Unless you've been living under a rock for the past few months, you've no doubt seen the ubiquitous advertisements for Microsoft's Surface Pro tablet computer. You know the commercials I'm talking about. The ones that feature a good looking group of young people dancing around the boardroom while snapping the device's removable keyboard into place with a distinctive "click." Those advertisements would lead you to believe that the Surface is a device capable of handling the full workload of a laptop while still offering the convenience and simplicity of a tablet -- which if true would make it the Holy Grail of travel devices. I recently had the opportunity to put a Surface Pro model to the test on two very different road trips and I can tell you that it (mostly) lives up to its billing. The device really is unlike any other I've ever used and it has the potential to make many road warriors very happy.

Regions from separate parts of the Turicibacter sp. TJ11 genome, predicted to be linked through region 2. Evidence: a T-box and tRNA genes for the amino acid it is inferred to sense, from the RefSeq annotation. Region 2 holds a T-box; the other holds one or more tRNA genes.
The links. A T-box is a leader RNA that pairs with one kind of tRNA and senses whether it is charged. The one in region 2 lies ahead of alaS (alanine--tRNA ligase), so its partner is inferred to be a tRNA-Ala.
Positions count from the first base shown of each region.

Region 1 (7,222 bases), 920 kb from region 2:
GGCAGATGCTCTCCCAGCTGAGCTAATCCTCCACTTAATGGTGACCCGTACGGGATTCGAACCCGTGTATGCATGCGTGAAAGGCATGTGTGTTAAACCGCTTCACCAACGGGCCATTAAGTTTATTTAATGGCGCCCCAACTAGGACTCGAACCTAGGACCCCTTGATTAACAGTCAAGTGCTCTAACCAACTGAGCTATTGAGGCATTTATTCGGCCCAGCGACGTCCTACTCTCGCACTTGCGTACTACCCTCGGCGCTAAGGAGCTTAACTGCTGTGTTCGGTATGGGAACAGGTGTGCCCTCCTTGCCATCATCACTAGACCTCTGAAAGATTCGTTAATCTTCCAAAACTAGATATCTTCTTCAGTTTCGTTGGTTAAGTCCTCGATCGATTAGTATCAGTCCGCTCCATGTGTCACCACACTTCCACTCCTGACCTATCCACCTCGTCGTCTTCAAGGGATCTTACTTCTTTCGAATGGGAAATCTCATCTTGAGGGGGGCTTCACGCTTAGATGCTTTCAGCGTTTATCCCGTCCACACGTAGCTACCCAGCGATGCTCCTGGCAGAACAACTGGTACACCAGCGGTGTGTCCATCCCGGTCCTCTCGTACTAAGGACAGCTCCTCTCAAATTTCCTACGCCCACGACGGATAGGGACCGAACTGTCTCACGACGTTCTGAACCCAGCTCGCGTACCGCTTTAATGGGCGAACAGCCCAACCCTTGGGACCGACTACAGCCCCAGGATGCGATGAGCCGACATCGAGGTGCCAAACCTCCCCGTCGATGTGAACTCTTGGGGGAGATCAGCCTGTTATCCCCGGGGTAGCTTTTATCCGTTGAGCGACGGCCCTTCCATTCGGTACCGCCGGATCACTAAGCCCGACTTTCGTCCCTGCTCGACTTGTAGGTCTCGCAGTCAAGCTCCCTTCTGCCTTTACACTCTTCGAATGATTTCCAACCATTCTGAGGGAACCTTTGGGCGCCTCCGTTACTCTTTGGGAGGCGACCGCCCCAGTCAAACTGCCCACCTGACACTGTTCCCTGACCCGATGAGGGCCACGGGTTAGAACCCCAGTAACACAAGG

Before I dive too far into the performance of the Surface Pro it is important to point out that Microsoft has released two versions of the tablet. In addition to the Pro model there is also the Surface RT, which runs a stripped down version of Windows 8, which comes with a few compromises. For instance, it can only run apps specifically made for Windows RT, while the Pro model can run any Windows software that you care to install. The RT also has a less powerful processor as well, but it makes up for it with longer battery life, a thinner and lighter design and a smaller price tag. Since I haven't had the opportunity to use a Surface RT for any length of time, this review is based off the Surface Pro, which is a considerably more powerful device. In simplified terms the RT is a tablet with laptop aspirations while the Pro is a laptop wrapped in tablet form.

Gadling Gear Review: Eddie Bauer MicroTherm Down Hoodie

Eddie Bauer First Ascent Down Hoodie
Eddie Bauer